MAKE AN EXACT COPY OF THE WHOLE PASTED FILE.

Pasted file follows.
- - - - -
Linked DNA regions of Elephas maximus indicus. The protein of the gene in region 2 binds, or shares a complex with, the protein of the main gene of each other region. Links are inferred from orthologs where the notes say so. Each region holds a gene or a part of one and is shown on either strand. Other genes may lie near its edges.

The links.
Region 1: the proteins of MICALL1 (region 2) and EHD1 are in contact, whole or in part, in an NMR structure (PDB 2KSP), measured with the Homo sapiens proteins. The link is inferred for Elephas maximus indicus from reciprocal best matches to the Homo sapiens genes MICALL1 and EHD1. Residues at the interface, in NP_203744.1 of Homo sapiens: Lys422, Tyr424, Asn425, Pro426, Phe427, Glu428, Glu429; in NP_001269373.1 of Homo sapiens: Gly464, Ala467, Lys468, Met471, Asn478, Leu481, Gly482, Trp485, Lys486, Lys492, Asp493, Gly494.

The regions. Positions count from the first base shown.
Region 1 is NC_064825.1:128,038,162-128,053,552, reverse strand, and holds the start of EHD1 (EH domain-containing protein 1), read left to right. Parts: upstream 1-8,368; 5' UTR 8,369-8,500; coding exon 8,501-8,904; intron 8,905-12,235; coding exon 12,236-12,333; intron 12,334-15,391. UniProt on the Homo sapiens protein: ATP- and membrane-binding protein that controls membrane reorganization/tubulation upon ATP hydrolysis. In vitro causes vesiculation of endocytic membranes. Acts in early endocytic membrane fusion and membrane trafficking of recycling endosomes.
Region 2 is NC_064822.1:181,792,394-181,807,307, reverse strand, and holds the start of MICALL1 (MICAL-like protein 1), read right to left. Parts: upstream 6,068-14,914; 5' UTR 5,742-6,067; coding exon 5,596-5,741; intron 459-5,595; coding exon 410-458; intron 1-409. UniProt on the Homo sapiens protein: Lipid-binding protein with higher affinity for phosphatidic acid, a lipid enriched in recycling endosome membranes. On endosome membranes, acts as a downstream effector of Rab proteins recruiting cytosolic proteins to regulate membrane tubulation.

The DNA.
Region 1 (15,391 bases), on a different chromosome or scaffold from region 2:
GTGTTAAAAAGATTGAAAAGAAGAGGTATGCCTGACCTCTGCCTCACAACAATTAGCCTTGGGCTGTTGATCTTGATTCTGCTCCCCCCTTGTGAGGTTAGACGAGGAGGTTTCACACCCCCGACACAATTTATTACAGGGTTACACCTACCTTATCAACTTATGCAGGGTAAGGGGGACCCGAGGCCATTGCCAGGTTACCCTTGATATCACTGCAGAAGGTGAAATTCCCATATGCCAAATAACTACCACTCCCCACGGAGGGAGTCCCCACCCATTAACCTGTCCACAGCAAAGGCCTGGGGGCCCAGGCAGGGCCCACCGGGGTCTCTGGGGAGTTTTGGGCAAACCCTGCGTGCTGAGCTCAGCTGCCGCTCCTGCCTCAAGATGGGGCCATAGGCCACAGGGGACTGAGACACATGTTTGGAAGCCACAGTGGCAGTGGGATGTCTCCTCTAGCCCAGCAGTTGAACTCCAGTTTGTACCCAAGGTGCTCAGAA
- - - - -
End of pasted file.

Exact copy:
Linked DNA regions of Elephas maximus indicus. The protein of the gene in region 2 binds, or shares a complex with, the protein of the main gene of each other region. Links are inferred from orthologs where the notes say so. Each region holds a gene or a part of one and is shown on either strand. Other genes may lie near its edges.

The links.
Region 1: the proteins of MICALL1 (region 2) and EHD1 are in contact, whole or in part, in an NMR structure (PDB 2KSP), measured with the Homo sapiens proteins. The link is inferred for Elephas maximus indicus from reciprocal best matches to the Homo sapiens genes MICALL1 and EHD1. Residues at the interface, in NP_203744.1 of Homo sapiens: Lys422, Tyr424, Asn425, Pro426, Phe427, Glu428, Glu429; in NP_001269373.1 of Homo sapiens: Gly464, Ala467, Lys468, Met471, Asn478, Leu481, Gly482, Trp485, Lys486, Lys492, Asp493, Gly494.

The regions. Positions count from the first base shown.
Region 1 is NC_064825.1:128,038,162-128,053,552, reverse strand, and holds the start of EHD1 (EH domain-containing protein 1), read left to right. Parts: upstream 1-8,368; 5' UTR 8,369-8,500; coding exon 8,501-8,904; intron 8,905-12,235; coding exon 12,236-12,333; intron 12,334-15,391. UniProt on the Homo sapiens protein: ATP- and membrane-binding protein that controls membrane reorganization/tubulation upon ATP hydrolysis. In vitro causes vesiculation of endocytic membranes. Acts in early endocytic membrane fusion and membrane trafficking of recycling endosomes.
Region 2 is NC_064822.1:181,792,394-181,807,307, reverse strand, and holds the start of MICALL1 (MICAL-like protein 1), read right to left. Parts: upstream 6,068-14,914; 5' UTR 5,742-6,067; coding exon 5,596-5,741; intron 459-5,595; coding exon 410-458; intron 1-409. UniProt on the Homo sapiens protein: Lipid-binding protein with higher affinity for phosphatidic acid, a lipid enriched in recycling endosome membranes. On endosome membranes, acts as a downstream effector of Rab proteins recruiting cytosolic proteins to regulate membrane tubulation.

The DNA.
Region 1 (15,391 bases), on a different chromosome or scaffold from region 2:
GTGTTAAAAAGATTGAAAAGAAGAGGTATGCCTGACCTCTGCCTCACAACAATTAGCCTTGGGCTGTTGATCTTGATTCTGCTCCCCCCTTGTGAGGTTAGACGAGGAGGTTTCACACCCCCGACACAATTTATTACAGGGTTACACCTACCTTATCAACTTATGCAGGGTAAGGGGGACCCGAGGCCATTGCCAGGTTACCCTTGATATCACTGCAGAAGGTGAAATTCCCATATGCCAAATAACTACCACTCCCCACGGAGGGAGTCCCCACCCATTAACCTGTCCACAGCAAAGGCCTGGGGGCCCAGGCAGGGCCCACCGGGGTCTCTGGGGAGTTTTGGGCAAACCCTGCGTGCTGAGCTCAGCTGCCGCTCCTGCCTCAAGATGGGGCCATAGGCCACAGGGGACTGAGACACATGTTTGGAAGCCACAGTGGCAGTGGGATGTCTCCTCTAGCCCAGCAGTTGAACTCCAGTTTGTACCCAAGGTGCTCAGAA